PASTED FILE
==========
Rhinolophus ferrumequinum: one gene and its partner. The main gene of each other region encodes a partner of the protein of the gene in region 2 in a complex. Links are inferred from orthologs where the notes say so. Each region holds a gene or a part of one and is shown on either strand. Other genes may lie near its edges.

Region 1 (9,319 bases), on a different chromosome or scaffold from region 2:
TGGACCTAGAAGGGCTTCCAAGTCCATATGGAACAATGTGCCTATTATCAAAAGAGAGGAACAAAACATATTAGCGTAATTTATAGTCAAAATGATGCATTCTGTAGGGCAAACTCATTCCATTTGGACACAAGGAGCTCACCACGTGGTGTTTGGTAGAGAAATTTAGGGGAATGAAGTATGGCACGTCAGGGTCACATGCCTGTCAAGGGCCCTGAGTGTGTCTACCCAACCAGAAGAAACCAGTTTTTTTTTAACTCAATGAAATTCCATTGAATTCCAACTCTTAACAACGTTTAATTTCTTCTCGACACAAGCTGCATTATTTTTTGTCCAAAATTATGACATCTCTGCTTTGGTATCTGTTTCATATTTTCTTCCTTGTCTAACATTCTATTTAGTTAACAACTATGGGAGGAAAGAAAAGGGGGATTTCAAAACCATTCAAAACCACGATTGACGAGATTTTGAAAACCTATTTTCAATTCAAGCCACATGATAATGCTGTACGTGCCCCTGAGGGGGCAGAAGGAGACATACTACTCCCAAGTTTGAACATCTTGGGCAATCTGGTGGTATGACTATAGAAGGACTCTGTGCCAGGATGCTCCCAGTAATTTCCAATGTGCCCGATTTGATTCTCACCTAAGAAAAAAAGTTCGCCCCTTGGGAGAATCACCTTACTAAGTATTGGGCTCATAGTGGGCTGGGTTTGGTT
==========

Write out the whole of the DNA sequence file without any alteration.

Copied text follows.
Rhinolophus ferrumequinum: one gene and its partner. The main gene of each other region encodes a partner of the protein of the gene in region 2 in a complex. Links are inferred from orthologs where the notes say so. Each region holds a gene or a part of one and is shown on either strand. Other genes may lie near its edges.

Region 1 (9,319 bases), on a different chromosome or scaffold from region 2:
TGGACCTAGAAGGGCTTCCAAGTCCATATGGAACAATGTGCCTATTATCAAAAGAGAGGAACAAAACATATTAGCGTAATTTATAGTCAAAATGATGCATTCTGTAGGGCAAACTCATTCCATTTGGACACAAGGAGCTCACCACGTGGTGTTTGGTAGAGAAATTTAGGGGAATGAAGTATGGCACGTCAGGGTCACATGCCTGTCAAGGGCCCTGAGTGTGTCTACCCAACCAGAAGAAACCAGTTTTTTTTTAACTCAATGAAATTCCATTGAATTCCAACTCTTAACAACGTTTAATTTCTTCTCGACACAAGCTGCATTATTTTTTGTCCAAAATTATGACATCTCTGCTTTGGTATCTGTTTCATATTTTCTTCCTTGTCTAACATTCTATTTAGTTAACAACTATGGGAGGAAAGAAAAGGGGGATTTCAAAACCATTCAAAACCACGATTGACGAGATTTTGAAAACCTATTTTCAATTCAAGCCACATGATAATGCTGTACGTGCCCCTGAGGGGGCAGAAGGAGACATACTACTCCCAAGTTTGAACATCTTGGGCAATCTGGTGGTATGACTATAGAAGGACTCTGTGCCAGGATGCTCCCAGTAATTTCCAATGTGCCCGATTTGATTCTCACCTAAGAAAAAAAGTTCGCCCCTTGGGAGAATCACCTTACTAAGTATTGGGCTCATAGTGGGCTGGGTTTGGTT